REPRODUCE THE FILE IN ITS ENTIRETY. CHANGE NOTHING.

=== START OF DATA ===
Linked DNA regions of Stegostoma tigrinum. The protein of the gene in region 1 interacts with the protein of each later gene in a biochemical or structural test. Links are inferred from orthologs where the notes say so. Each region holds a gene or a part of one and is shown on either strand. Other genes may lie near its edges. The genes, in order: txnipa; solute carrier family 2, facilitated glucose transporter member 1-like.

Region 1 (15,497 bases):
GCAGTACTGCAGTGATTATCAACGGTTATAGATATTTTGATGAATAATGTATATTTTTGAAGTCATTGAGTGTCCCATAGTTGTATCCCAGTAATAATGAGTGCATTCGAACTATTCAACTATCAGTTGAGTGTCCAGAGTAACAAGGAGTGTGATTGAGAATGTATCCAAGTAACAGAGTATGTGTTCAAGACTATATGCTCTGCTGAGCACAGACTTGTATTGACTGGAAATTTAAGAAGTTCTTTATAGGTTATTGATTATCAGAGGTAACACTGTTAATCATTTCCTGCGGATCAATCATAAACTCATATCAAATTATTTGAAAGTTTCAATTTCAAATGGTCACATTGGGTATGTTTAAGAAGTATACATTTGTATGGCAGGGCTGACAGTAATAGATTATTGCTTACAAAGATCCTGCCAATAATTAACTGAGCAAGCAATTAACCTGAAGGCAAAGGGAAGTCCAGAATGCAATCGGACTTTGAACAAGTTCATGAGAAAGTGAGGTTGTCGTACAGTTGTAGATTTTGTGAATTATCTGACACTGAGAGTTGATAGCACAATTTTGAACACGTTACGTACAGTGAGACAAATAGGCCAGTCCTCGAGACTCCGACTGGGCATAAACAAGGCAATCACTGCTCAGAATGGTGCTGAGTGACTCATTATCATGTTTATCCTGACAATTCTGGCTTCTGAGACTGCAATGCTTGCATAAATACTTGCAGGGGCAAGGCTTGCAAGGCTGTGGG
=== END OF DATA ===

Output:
Linked DNA regions of Stegostoma tigrinum. The protein of the gene in region 1 interacts with the protein of each later gene in a biochemical or structural test. Links are inferred from orthologs where the notes say so. Each region holds a gene or a part of one and is shown on either strand. Other genes may lie near its edges. The genes, in order: txnipa; solute carrier family 2, facilitated glucose transporter member 1-like.

Region 1 (15,497 bases):
GCAGTACTGCAGTGATTATCAACGGTTATAGATATTTTGATGAATAATGTATATTTTTGAAGTCATTGAGTGTCCCATAGTTGTATCCCAGTAATAATGAGTGCATTCGAACTATTCAACTATCAGTTGAGTGTCCAGAGTAACAAGGAGTGTGATTGAGAATGTATCCAAGTAACAGAGTATGTGTTCAAGACTATATGCTCTGCTGAGCACAGACTTGTATTGACTGGAAATTTAAGAAGTTCTTTATAGGTTATTGATTATCAGAGGTAACACTGTTAATCATTTCCTGCGGATCAATCATAAACTCATATCAAATTATTTGAAAGTTTCAATTTCAAATGGTCACATTGGGTATGTTTAAGAAGTATACATTTGTATGGCAGGGCTGACAGTAATAGATTATTGCTTACAAAGATCCTGCCAATAATTAACTGAGCAAGCAATTAACCTGAAGGCAAAGGGAAGTCCAGAATGCAATCGGACTTTGAACAAGTTCATGAGAAAGTGAGGTTGTCGTACAGTTGTAGATTTTGTGAATTATCTGACACTGAGAGTTGATAGCACAATTTTGAACACGTTACGTACAGTGAGACAAATAGGCCAGTCCTCGAGACTCCGACTGGGCATAAACAAGGCAATCACTGCTCAGAATGGTGCTGAGTGACTCATTATCATGTTTATCCTGACAATTCTGGCTTCTGAGACTGCAATGCTTGCATAAATACTTGCAGGGGCAAGGCTTGCAAGGCTGTGGG